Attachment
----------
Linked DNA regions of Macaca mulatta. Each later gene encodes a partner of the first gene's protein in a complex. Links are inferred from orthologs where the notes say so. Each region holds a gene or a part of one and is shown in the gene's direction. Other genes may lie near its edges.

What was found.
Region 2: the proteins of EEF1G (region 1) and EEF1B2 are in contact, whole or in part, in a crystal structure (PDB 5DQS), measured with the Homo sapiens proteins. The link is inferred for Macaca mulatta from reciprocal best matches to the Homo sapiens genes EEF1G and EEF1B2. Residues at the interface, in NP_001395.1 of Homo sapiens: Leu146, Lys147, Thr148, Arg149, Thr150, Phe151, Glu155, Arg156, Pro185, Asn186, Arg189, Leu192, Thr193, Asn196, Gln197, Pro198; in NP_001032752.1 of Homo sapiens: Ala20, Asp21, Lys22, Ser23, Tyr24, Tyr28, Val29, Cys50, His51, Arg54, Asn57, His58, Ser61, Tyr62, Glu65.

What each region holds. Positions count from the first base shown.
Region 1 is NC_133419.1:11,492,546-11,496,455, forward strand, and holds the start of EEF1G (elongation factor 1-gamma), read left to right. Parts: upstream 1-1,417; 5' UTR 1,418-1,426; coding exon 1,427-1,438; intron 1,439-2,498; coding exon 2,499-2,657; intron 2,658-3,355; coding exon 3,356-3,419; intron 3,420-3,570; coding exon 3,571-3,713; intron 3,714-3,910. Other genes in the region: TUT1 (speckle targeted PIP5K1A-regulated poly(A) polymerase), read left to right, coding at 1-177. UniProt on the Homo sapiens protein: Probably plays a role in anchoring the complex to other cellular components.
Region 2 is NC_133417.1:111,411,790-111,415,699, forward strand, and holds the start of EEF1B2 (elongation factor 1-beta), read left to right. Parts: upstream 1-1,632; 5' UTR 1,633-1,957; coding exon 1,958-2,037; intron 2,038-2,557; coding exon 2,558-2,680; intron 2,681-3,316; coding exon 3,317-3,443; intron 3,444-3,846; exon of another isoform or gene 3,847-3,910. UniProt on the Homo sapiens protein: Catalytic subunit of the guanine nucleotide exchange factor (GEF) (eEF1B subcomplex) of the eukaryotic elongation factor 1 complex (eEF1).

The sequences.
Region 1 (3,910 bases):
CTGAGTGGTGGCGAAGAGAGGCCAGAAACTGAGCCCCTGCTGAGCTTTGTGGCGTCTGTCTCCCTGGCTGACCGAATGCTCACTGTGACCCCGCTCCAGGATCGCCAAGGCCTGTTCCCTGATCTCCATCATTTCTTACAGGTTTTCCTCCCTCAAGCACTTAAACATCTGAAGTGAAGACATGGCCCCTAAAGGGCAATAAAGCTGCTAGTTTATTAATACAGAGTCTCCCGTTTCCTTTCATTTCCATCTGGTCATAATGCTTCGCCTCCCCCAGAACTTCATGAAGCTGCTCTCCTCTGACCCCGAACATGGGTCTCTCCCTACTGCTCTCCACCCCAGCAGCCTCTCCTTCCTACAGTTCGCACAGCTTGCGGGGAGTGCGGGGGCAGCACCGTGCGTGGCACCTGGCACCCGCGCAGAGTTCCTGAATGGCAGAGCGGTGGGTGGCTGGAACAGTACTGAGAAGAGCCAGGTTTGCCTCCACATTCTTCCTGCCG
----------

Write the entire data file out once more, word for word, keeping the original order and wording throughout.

Linked DNA regions of Macaca mulatta. Each later gene encodes a partner of the first gene's protein in a complex. Links are inferred from orthologs where the notes say so. Each region holds a gene or a part of one and is shown in the gene's direction. Other genes may lie near its edges.

What was found.
Region 2: the proteins of EEF1G (region 1) and EEF1B2 are in contact, whole or in part, in a crystal structure (PDB 5DQS), measured with the Homo sapiens proteins. The link is inferred for Macaca mulatta from reciprocal best matches to the Homo sapiens genes EEF1G and EEF1B2. Residues at the interface, in NP_001395.1 of Homo sapiens: Leu146, Lys147, Thr148, Arg149, Thr150, Phe151, Glu155, Arg156, Pro185, Asn186, Arg189, Leu192, Thr193, Asn196, Gln197, Pro198; in NP_001032752.1 of Homo sapiens: Ala20, Asp21, Lys22, Ser23, Tyr24, Tyr28, Val29, Cys50, His51, Arg54, Asn57, His58, Ser61, Tyr62, Glu65.

What each region holds. Positions count from the first base shown.
Region 1 is NC_133419.1:11,492,546-11,496,455, forward strand, and holds the start of EEF1G (elongation factor 1-gamma), read left to right. Parts: upstream 1-1,417; 5' UTR 1,418-1,426; coding exon 1,427-1,438; intron 1,439-2,498; coding exon 2,499-2,657; intron 2,658-3,355; coding exon 3,356-3,419; intron 3,420-3,570; coding exon 3,571-3,713; intron 3,714-3,910. Other genes in the region: TUT1 (speckle targeted PIP5K1A-regulated poly(A) polymerase), read left to right, coding at 1-177. UniProt on the Homo sapiens protein: Probably plays a role in anchoring the complex to other cellular components.
Region 2 is NC_133417.1:111,411,790-111,415,699, forward strand, and holds the start of EEF1B2 (elongation factor 1-beta), read left to right. Parts: upstream 1-1,632; 5' UTR 1,633-1,957; coding exon 1,958-2,037; intron 2,038-2,557; coding exon 2,558-2,680; intron 2,681-3,316; coding exon 3,317-3,443; intron 3,444-3,846; exon of another isoform or gene 3,847-3,910. UniProt on the Homo sapiens protein: Catalytic subunit of the guanine nucleotide exchange factor (GEF) (eEF1B subcomplex) of the eukaryotic elongation factor 1 complex (eEF1).

The sequences.
Region 1 (3,910 bases):
CTGAGTGGTGGCGAAGAGAGGCCAGAAACTGAGCCCCTGCTGAGCTTTGTGGCGTCTGTCTCCCTGGCTGACCGAATGCTCACTGTGACCCCGCTCCAGGATCGCCAAGGCCTGTTCCCTGATCTCCATCATTTCTTACAGGTTTTCCTCCCTCAAGCACTTAAACATCTGAAGTGAAGACATGGCCCCTAAAGGGCAATAAAGCTGCTAGTTTATTAATACAGAGTCTCCCGTTTCCTTTCATTTCCATCTGGTCATAATGCTTCGCCTCCCCCAGAACTTCATGAAGCTGCTCTCCTCTGACCCCGAACATGGGTCTCTCCCTACTGCTCTCCACCCCAGCAGCCTCTCCTTCCTACAGTTCGCACAGCTTGCGGGGAGTGCGGGGGCAGCACCGTGCGTGGCACCTGGCACCCGCGCAGAGTTCCTGAATGGCAGAGCGGTGGGTGGCTGGAACAGTACTGAGAAGAGCCAGGTTTGCCTCCACATTCTTCCTGCCG